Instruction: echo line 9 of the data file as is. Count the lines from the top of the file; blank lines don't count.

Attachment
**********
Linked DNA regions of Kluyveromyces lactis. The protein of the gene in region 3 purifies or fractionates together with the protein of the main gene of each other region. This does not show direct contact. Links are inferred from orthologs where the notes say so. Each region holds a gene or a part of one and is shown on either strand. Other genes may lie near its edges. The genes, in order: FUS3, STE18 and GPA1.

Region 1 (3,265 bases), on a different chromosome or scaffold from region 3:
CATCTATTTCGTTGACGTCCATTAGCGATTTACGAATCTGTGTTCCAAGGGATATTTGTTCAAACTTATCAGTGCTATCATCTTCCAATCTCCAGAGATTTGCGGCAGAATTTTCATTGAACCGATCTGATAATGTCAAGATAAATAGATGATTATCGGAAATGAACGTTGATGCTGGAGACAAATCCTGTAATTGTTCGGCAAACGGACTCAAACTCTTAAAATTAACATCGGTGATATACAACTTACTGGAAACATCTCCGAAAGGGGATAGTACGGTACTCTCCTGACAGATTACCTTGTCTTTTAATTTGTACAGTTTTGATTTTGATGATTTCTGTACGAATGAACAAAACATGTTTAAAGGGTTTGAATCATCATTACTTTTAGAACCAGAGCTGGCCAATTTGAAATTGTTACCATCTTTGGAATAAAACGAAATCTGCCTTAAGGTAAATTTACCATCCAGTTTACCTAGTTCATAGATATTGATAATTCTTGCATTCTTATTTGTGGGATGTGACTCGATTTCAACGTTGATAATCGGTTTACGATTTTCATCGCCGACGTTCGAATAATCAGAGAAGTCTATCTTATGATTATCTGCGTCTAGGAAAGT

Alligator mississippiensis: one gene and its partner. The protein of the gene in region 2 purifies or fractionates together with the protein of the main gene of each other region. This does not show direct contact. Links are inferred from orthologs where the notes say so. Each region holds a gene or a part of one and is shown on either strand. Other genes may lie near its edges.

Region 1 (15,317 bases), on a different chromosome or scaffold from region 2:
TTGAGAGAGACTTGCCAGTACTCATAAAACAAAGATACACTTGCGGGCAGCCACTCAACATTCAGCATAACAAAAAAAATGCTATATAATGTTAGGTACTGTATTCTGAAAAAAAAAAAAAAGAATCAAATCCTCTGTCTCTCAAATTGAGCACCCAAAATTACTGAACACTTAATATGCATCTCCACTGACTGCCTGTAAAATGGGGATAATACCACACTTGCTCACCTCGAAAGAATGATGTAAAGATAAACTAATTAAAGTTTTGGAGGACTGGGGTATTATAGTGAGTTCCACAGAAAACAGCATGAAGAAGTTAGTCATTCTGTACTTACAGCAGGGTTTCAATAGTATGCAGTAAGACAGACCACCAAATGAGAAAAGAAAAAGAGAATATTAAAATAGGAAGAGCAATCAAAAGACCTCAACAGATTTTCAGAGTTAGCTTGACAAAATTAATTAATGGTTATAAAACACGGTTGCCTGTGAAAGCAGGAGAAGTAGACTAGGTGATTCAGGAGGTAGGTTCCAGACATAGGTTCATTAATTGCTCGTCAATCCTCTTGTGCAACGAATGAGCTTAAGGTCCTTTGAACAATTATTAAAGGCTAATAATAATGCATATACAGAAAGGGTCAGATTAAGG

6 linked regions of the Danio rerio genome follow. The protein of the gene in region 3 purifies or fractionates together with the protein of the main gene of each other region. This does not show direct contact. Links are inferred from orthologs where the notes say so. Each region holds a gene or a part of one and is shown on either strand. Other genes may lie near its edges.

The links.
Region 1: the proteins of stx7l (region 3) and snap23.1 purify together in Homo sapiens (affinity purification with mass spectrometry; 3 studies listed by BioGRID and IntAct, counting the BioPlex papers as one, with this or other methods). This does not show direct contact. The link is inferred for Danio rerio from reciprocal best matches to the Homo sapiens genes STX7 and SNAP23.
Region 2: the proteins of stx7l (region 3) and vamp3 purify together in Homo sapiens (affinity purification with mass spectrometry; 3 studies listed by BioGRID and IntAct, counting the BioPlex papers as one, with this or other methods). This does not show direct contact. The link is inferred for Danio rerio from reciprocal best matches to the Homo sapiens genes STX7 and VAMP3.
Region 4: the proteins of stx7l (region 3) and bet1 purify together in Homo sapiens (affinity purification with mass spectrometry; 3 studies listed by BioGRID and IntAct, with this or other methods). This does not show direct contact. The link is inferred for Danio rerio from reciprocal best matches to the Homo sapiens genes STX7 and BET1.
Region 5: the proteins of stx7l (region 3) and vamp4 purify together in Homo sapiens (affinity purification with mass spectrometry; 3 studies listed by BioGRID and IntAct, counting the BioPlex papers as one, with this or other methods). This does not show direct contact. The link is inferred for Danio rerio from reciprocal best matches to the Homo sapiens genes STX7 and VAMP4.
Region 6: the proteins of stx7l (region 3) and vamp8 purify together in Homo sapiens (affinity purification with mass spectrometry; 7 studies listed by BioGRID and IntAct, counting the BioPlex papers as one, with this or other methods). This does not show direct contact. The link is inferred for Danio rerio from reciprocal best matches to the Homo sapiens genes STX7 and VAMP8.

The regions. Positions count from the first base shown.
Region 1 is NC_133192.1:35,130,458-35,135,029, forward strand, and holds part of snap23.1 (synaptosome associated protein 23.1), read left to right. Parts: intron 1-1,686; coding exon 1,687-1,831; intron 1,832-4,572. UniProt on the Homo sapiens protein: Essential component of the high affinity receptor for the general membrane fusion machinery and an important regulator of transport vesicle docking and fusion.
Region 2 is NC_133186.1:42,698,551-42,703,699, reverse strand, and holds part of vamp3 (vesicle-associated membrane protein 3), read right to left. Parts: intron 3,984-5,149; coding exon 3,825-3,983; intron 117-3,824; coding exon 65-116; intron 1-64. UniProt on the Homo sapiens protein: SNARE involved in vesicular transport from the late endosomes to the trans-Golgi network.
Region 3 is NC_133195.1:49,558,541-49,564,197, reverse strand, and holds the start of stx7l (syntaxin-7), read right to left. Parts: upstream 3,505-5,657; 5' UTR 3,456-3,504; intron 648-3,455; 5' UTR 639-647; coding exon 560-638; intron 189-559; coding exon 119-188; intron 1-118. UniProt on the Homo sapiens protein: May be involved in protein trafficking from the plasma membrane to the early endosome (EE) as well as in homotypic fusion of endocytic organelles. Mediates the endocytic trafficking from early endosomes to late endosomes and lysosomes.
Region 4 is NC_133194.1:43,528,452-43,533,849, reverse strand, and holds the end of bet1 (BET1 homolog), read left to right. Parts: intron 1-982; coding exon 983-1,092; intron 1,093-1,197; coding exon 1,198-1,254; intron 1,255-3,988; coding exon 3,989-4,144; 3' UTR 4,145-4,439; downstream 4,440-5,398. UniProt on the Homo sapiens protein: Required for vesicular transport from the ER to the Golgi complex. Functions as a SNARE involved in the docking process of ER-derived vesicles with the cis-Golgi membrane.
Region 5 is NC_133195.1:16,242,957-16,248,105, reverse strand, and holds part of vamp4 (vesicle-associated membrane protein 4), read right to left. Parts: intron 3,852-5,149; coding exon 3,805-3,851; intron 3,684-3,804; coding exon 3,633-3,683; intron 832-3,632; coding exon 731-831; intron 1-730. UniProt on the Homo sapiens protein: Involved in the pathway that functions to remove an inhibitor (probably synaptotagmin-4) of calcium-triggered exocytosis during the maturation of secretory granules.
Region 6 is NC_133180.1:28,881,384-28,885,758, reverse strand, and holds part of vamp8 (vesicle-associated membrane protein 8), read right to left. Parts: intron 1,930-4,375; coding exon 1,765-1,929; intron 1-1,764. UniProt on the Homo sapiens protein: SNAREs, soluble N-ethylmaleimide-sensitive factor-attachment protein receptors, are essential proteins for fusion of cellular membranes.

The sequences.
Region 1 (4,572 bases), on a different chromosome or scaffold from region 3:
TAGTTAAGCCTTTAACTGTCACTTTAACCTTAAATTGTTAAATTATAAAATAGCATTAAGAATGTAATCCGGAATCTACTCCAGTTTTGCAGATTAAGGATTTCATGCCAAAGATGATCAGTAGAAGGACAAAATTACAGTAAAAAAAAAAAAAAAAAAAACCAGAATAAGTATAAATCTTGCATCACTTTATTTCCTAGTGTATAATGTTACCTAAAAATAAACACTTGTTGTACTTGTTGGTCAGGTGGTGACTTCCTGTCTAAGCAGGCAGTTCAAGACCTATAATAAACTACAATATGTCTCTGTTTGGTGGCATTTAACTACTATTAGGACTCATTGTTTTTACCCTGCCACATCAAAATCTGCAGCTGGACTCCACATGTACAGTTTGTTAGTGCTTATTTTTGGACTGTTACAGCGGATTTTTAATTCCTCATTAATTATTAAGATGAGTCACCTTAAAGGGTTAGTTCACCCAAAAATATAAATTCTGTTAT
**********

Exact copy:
Region 1: the proteins of stx7l (region 3) and snap23.1 purify together in Homo sapiens (affinity purification with mass spectrometry; 3 studies listed by BioGRID and IntAct, counting the BioPlex papers as one, with this or other methods). This does not show direct contact. The link is inferred for Danio rerio from reciprocal best matches to the Homo sapiens genes STX7 and SNAP23.